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Which characters are allowed in GET parameters without encoding or escaping them? I mean something like this:

http://www.example.org/page.php?name=XYZ

What can you have there instead of XYZ? I think only the following characters:

  • a-z (A-Z)
  • 0-9
  • -
  • _

Is this the full list or are there additional characters allowed?

I hope you can help me. Thanks in advance!

92
0

There are reserved characters, that have a reserved meanings, those are delimiters — :/?#[]@ — and subdelimiters — !$&'()*+,;=

There is also a set of characters called unreserved characters — alphanumerics and -._~ — which are not to be encoded.

That means, that anything that doesn't belong to unreserved characters set is supposed to be %-encoded, when they do not have special meaning (e.g. when passed as a part of GET parameter).

See also RFC3986: Uniform Resource Identifier (URI): Generic Syntax

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  • 1
    Thank you very much! So I have to add . and ~ to my list? Can I write index.php?page=start_en-new~. without escaping it? – caw Sep 21 '09 at 18:32
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    It would be somewhat too bold a statement to say you can't, but you shouldn't. If you were to normalize URI you'd have to escape unreserved characters (and only unreserved), but it is very likely that it will actually work unescaped. – Michael Krelin - hacker Sep 21 '09 at 18:38
  • Generally, you have the escape function that escapes everything that needs to be escaped. And you normally use this function to escape all parameters you pass. – Michael Krelin - hacker Sep 21 '09 at 18:39
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    OMG, I haven't looked carefully at your example. I thought that was just a generic bunch of special characters ;-) No, you don't have to escape those, of course, as they are unreserved. Sorry for confusion. As for urlencode() I have no idea if it works correctly - it's not always the case with PHP functions - but if it does then yes, you can test with it ;-) Like I said - escape everything but unreserved. – Michael Krelin - hacker Sep 21 '09 at 20:02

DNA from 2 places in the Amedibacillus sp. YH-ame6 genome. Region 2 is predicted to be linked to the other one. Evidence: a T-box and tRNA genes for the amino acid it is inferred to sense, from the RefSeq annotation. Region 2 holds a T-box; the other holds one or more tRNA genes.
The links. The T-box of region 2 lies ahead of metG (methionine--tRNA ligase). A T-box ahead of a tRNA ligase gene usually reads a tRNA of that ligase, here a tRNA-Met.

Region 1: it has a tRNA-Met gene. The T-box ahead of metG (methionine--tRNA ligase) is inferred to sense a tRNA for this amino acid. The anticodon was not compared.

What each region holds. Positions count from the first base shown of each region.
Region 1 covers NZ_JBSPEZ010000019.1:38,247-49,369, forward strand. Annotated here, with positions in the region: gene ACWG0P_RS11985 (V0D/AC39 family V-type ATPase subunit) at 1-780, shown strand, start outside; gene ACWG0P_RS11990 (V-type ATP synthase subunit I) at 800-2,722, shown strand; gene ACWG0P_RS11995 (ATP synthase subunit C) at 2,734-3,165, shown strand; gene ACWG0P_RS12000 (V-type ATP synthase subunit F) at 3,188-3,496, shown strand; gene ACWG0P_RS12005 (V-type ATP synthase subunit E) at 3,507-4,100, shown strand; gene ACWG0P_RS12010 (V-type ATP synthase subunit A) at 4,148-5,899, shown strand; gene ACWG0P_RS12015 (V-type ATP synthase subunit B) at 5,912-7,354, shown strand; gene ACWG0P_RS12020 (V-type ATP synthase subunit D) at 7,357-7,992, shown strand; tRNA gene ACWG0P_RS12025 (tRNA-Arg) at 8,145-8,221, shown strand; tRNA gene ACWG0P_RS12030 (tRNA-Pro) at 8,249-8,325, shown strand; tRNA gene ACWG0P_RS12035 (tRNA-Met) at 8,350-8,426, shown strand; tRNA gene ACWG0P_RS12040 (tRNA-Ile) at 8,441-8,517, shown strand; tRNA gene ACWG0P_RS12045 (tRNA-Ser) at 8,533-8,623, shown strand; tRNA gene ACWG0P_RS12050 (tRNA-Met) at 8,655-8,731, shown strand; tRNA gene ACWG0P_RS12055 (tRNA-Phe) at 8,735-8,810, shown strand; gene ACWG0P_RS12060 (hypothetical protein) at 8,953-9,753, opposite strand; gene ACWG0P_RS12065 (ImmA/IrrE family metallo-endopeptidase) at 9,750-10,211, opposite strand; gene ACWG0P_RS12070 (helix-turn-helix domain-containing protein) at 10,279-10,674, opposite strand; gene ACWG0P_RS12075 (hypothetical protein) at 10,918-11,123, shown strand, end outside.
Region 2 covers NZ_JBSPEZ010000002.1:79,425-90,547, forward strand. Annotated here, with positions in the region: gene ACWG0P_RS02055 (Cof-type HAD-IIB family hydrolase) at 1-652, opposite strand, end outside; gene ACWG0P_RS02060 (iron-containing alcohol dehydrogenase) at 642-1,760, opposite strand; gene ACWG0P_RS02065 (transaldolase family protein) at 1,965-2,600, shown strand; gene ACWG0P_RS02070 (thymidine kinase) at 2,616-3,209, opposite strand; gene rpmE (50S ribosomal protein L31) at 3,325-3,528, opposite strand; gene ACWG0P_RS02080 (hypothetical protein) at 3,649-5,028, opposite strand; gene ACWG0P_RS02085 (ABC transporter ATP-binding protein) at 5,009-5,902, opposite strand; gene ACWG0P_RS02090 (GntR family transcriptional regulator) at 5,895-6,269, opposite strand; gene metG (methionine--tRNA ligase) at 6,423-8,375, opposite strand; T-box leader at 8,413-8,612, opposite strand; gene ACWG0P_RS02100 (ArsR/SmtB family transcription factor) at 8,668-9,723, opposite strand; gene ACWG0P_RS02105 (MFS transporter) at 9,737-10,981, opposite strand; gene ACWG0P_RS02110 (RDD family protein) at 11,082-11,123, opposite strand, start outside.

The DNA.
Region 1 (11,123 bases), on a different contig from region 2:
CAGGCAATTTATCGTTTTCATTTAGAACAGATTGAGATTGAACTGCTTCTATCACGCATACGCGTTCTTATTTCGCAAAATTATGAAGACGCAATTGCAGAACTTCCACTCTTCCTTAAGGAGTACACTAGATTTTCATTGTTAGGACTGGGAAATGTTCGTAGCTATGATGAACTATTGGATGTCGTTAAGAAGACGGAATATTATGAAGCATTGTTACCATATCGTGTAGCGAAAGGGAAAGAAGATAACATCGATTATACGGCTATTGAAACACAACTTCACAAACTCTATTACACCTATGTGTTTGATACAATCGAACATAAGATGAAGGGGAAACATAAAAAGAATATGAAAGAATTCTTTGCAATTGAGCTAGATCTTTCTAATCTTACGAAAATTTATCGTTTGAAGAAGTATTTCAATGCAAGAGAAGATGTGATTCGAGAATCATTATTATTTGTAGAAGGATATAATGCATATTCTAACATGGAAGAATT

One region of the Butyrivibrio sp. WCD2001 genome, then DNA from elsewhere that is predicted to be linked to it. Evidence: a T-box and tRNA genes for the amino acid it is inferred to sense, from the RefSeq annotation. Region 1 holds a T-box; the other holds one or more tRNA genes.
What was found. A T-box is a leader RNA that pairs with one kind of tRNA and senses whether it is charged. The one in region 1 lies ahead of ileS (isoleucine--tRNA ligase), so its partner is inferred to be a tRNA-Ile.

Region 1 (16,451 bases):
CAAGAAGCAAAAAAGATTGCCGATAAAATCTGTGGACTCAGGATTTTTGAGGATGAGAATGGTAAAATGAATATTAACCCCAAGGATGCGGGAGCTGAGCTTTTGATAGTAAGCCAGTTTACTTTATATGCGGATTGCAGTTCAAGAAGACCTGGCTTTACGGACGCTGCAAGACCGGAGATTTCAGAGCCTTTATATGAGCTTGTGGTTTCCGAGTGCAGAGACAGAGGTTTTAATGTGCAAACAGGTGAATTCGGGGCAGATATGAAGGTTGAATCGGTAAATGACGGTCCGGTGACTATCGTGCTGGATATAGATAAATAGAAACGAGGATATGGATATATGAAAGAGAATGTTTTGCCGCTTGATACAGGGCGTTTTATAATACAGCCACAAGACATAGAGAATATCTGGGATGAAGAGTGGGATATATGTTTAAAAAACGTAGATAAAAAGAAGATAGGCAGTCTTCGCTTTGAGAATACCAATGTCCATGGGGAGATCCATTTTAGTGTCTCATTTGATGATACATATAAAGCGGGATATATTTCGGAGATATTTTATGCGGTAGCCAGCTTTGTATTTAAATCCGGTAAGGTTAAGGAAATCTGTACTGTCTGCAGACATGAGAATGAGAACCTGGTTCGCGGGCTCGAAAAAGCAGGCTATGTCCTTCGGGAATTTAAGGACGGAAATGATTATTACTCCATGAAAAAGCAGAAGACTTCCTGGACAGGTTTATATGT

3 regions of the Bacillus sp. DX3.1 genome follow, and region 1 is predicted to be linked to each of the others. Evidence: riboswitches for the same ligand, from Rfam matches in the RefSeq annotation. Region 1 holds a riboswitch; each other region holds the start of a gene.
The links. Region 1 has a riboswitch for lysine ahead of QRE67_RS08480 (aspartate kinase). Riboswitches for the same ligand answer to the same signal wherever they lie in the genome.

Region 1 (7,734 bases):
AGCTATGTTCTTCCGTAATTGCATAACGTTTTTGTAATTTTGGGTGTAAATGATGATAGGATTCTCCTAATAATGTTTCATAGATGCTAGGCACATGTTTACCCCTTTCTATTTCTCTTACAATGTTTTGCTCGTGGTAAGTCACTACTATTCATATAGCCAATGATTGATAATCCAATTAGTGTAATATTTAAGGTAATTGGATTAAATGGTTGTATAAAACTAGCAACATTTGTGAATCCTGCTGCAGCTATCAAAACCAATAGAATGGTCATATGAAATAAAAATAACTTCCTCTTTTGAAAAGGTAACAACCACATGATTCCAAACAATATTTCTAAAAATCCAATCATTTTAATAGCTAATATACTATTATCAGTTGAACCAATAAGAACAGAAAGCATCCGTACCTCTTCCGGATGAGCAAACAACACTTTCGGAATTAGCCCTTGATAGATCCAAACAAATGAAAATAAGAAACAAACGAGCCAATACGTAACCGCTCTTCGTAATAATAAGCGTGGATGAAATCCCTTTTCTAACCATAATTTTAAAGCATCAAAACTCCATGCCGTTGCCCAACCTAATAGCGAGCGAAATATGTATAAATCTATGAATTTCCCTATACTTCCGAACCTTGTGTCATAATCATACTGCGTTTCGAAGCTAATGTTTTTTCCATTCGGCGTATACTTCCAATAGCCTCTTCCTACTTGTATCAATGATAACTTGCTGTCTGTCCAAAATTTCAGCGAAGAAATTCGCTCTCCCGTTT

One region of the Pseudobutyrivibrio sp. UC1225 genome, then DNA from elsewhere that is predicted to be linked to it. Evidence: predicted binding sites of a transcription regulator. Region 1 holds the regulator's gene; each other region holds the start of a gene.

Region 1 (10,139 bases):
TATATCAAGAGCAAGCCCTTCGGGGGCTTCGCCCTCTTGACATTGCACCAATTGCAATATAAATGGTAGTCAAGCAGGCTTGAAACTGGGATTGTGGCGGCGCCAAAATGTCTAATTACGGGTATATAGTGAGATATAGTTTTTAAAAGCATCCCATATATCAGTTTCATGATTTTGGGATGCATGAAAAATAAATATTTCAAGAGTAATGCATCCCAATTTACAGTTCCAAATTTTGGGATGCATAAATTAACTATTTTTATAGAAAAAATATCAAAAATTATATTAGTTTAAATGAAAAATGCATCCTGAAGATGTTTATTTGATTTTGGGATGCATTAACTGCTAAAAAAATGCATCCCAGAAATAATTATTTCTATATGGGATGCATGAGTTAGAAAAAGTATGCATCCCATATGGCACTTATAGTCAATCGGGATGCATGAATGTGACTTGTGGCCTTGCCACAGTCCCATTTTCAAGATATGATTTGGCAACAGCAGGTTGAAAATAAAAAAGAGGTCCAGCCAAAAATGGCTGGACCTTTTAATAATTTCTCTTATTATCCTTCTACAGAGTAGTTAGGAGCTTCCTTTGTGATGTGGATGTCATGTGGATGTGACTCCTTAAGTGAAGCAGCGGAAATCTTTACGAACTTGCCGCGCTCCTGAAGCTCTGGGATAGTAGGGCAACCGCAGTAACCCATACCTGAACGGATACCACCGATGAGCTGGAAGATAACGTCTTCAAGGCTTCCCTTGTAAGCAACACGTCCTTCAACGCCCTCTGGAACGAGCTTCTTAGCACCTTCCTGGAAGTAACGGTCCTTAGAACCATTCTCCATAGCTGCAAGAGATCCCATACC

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    The RFC says that actually it is allowed to not escape the characters /and ?. I was looking this up because Swift does not escape these in their stringByAddingPercentEncodingForURLQueryParameter method! (Correctly, apparently) – StijnSpijker Aug 22 '16 at 16:18
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The question asks which characters are allowed in GET parameters without encoding or escaping them.

According to RFC3986 (general URL syntax) and RFC7230, section 2.7.1 (HTTP/S URL syntax) the only characters you need to percent-encode are those outside of the query set, see the definition below.

However, there are additional specifications like HTML5, Web forms, and the obsolete Indexed search, W3C recommendation. Those documents add a special meaning to some characters notably, to symbols like = & + ;.

Other answers here suggest that most of the reserved characters should be encoded, including "/" "?". That's not correct. In fact, RFC3986, section 3.4 advises against percent-encoding "/" "?" characters.

it is sometimes better for usability to avoid percent- encoding those characters.

RFC3986 defines query component as:

query       = *( pchar / "/" / "?" )
pchar       = unreserved / pct-encoded / sub-delims / ":" / "@"
pct-encoded = "%" HEXDIG HEXDIG
sub-delims  = "!" / "$" / "&" / "'" / "(" / ")" / "*" / "+" / "," / ";" / "="
unreserved  = ALPHA / DIGIT / "-" / "." / "_" / "~" 

A percent-encoding mechanism is used to represent a data octet in a component when that octet's corresponding character is outside the allowed set or is being used as a delimiter of, or within, the component.

The conclusion is that XYZ part should encode:

special: # % = & ;
Space
sub-delims
out of query set: [ ]
non ASCII encodable characters

Unless special symbols = & ; are key=value separators.